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Once upon a time in America

Revealing a colorful continent

The transformational technology of the Detroit Photographic Company
By Sabine Arqué

A treasure trove in color
The archive of the Detroit Photographic Co. (DPC) is probably the most important ever created on the subject of North America between 1888 and 1924: 100,000 subjects — landscapes, urban and rural scenes, ethnictypes, architecture, and many others—in the form of glass plates and black-and-white negatives. Several thousand of these were reproduced in color thanks to a new photolithographic technique pioneered in Switzerland, which entered use in 1895: the Photochrom process. These photochroms are the first color photographs of the North American continent.

To understand the astonishment generated at the time by this novelty, we have to step back around 100 years. The Grand Canyon, for example, had been discovered in the early 1850s and, by 1895, had already been photographed in monochrome during the scientific expeditions organized by the American government. But the Canyon’s rich tones — the reds, browns, ochers, and white of its strata burned by the sun — were unknown to all but a select few. These colors of what Henry Miller termed “the land of the Indian,” now so familiar to us from film, photography, and postcards reproduced in their thousands, were for the first time revealed to the world by these photochroms.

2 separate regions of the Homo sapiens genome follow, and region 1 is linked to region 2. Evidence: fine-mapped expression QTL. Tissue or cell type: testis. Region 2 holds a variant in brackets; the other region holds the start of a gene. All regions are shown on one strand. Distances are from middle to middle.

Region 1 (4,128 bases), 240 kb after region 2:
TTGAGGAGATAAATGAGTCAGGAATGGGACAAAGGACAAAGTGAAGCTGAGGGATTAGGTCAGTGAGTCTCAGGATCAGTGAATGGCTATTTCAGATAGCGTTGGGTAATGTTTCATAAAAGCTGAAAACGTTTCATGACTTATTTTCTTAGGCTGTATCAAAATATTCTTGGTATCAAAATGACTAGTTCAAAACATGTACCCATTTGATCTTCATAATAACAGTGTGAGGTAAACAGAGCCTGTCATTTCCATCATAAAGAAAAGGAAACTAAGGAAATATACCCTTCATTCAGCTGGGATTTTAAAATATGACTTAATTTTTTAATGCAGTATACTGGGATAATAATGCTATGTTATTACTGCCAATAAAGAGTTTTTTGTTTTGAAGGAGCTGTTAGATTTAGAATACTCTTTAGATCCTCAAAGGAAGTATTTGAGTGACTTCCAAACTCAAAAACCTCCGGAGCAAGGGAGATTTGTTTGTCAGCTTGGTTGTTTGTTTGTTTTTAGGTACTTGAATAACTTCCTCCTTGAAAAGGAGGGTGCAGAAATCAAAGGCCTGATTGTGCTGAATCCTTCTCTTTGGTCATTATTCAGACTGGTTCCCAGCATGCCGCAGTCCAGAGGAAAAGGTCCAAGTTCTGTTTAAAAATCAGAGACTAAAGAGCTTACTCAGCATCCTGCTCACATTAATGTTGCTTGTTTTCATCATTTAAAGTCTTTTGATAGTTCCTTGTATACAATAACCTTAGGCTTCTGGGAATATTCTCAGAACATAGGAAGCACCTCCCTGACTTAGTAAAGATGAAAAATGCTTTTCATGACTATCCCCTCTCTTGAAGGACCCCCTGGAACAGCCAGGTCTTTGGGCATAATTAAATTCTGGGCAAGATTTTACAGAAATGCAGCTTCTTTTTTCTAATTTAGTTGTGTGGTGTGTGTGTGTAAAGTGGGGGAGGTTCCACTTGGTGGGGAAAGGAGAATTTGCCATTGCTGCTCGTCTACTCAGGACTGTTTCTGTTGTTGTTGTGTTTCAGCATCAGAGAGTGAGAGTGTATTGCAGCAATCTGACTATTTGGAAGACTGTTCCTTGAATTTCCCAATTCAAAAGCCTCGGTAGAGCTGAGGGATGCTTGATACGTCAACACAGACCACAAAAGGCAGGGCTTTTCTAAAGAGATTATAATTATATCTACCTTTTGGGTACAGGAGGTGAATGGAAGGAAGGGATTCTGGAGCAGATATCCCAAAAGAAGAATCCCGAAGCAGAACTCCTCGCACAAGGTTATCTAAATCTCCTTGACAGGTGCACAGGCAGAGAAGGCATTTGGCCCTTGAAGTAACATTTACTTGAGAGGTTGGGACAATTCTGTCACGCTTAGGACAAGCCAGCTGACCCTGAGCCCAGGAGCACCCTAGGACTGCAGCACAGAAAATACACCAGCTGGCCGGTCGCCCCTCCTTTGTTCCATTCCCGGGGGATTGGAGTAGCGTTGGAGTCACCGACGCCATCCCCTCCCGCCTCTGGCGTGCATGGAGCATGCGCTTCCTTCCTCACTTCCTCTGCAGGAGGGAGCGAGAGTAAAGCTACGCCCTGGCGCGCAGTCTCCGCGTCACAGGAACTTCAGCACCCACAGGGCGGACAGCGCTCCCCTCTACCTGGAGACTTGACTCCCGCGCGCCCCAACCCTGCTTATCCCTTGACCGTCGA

An expanding nation
The success of the DPC’s photographic adventure was much favored by the political context of a country at that time undergoing unprecedented economic development. At the end of the 19th century, the reconstruction campaign undertaken in the wake of the American Civil War (April 1865) had just come to a close. The “frontier” — the line separating the pioneer settlements from the vast wild areas — officially disappeared in 1890 and the Indians were consigned to reservations west of the Mississippi. As a result of the Spanish- American War (1898), the United States had extended its influence over Cuba (now a US protectorate), the Caribbean, and the Panama zone while maintaining a very “close” relationship with Mexico. Wholly devoted to business and trade, the industrialized regions, comprising above all the great metropolises of the East Coast (New York; Washington, D.C.; Boston; Philadelphia; and Baltimore) and the industrial capitals of the Great Lakes (Chicago, Cleveland, and Detroit), competed for power.